Hunting Facts on Wild Hogs

Wild hogs are the second most popular hunting game in Florida (second only to the white-tailed deer), but you may be surprised to learn that these hogs that are so common throughout the state are not native to the area.  In fact, no real pigs or hogs are indigenous to North America.  Hogs came to this continent with the Spanish conquistadors in the 16th century.  Over time, some pigs were released, and others escaped, creating the feral hog populations that currently exist throughout the U.S.

You can find feral pigs in all 67 counties in Florida, but they prefer oak-cabbage palm hammocks, pine flatwoods, and freshwater marshes.  They tend to avoid areas of human development, such as urban areas.  These animals can be hunted year-round on private property with landowner permission, and you don’t even need a license.  You can harvest either sex, without size or bag limits, and a gun and light can be used at night without a permit.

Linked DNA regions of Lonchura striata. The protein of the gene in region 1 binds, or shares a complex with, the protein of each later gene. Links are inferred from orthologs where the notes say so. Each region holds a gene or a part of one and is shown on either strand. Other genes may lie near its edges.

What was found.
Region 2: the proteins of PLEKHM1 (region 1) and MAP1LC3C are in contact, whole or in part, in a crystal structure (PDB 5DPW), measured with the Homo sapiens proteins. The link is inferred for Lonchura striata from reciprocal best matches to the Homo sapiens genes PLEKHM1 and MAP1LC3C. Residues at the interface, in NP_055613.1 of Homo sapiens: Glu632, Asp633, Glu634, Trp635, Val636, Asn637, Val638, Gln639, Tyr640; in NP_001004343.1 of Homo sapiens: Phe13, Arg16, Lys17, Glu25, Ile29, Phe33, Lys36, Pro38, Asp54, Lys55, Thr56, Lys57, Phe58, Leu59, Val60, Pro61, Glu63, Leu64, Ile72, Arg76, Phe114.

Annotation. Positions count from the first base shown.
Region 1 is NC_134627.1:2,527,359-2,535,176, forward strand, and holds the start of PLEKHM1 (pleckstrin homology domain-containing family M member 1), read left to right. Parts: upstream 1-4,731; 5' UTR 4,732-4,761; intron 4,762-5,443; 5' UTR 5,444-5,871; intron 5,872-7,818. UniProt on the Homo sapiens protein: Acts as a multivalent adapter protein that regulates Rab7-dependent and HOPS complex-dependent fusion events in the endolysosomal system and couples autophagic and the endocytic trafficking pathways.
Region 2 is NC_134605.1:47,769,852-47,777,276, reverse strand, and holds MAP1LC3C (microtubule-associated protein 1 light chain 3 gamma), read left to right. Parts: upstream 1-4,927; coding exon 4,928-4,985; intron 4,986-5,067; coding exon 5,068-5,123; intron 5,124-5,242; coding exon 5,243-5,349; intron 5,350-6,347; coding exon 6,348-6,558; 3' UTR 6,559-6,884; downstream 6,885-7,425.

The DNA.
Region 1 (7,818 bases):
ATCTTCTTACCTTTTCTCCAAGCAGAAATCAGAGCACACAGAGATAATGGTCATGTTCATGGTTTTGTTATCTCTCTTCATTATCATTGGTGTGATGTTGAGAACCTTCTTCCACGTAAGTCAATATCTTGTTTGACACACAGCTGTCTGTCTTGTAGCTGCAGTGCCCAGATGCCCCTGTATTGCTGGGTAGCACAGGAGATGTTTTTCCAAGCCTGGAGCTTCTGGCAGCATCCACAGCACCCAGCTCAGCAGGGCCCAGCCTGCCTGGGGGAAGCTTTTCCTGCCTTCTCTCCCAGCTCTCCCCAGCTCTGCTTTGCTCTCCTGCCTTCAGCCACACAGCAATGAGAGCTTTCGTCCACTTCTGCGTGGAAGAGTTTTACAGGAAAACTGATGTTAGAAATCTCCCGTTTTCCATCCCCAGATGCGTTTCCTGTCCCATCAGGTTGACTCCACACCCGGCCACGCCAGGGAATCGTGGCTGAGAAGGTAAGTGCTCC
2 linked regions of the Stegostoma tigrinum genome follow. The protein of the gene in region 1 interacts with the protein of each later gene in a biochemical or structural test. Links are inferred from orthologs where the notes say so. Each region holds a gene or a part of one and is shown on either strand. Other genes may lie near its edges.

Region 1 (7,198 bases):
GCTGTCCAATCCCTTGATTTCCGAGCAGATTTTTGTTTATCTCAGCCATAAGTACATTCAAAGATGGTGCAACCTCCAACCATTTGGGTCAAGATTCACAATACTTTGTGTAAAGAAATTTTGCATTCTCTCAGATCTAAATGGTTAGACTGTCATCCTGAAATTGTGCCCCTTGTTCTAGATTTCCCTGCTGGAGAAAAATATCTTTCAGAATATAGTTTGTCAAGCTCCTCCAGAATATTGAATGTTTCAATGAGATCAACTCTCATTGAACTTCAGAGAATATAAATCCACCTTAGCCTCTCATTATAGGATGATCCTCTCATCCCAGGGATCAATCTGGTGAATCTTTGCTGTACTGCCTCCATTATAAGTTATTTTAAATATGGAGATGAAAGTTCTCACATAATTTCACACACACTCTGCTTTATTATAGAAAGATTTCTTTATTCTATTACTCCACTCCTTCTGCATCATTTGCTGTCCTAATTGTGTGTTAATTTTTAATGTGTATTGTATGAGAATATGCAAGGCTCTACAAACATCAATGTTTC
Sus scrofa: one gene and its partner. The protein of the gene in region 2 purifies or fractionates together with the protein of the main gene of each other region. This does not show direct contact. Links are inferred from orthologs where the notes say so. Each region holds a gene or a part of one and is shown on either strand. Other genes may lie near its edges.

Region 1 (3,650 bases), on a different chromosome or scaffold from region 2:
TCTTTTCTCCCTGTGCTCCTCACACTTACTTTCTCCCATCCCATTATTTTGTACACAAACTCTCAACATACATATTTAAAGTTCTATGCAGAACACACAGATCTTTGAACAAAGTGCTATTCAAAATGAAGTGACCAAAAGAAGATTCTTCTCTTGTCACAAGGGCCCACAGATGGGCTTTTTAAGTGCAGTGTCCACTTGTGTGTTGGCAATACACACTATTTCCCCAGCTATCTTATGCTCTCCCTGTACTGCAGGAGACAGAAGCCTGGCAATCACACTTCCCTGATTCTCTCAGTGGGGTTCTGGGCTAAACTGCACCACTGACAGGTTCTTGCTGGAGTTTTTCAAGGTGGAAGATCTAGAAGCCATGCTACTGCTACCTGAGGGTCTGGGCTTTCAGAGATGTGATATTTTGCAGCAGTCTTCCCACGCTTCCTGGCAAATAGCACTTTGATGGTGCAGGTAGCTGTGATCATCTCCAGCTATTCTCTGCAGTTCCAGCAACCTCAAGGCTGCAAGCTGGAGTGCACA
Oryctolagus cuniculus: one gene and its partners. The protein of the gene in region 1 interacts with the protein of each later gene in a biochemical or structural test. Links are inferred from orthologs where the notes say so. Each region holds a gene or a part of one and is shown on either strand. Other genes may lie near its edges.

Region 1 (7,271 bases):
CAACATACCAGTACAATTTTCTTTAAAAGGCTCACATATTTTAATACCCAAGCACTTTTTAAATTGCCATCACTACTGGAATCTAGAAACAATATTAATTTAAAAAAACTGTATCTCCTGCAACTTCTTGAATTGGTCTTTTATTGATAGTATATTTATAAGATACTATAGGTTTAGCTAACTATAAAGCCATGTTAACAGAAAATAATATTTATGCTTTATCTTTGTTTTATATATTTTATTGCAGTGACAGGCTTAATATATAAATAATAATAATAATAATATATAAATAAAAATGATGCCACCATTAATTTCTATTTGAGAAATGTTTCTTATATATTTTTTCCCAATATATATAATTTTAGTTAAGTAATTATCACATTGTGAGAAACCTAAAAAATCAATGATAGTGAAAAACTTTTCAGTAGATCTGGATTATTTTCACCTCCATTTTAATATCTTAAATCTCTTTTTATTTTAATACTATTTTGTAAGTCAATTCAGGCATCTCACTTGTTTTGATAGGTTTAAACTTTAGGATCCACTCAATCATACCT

Hog hunting on wildlife management areas (WMAs) is allowed but has some restrictions.  You may hunt hogs during most hunting seasons, but not during spring turkey season.  However, if it’s archery season you must use a bow, and if it’s muzzleloader season you must use a muzzleloader. Some WMAs do have daily bag limits or size requirements, so familiarize yourself with the rules of the area you’ll be hunting in before you go.

There are dozens of areas throughout the state that are ripe for hog hunting.  Some of the best are Tosohatchee in the Northeast Region, where hunters can use dogs, and the Green Swamp in the Southwest Region, which has the largest harvest each year.  For a complete listing of hunt dates and quota permit requirements, visit

When you’ve bagged your wild hog (or more than one), consider donating to the Wild Game Food Bank to help a local family in need receive quality food.  For more information about how you can but a hunter on a mission, visit

This column is sponsored by Wild Game Food Bank

BIO: Caitlin Meadows is the founder of Wild Game Food Bank.  She proudly serves the community in this capacity while enjoying life as a wife, mom, and REALTOR®.  A UF graduate and Gainesville native, Caitlin and her family have called Polk County home for the last ten years.  Her husband is an avid hunter, which is what helped fuel the inspiration behind WGFB.  Caitlin and her husband enjoy spending time outdoors with their son, attending church, and managing their cattle and chickens.  To learn more about WGFB, go to

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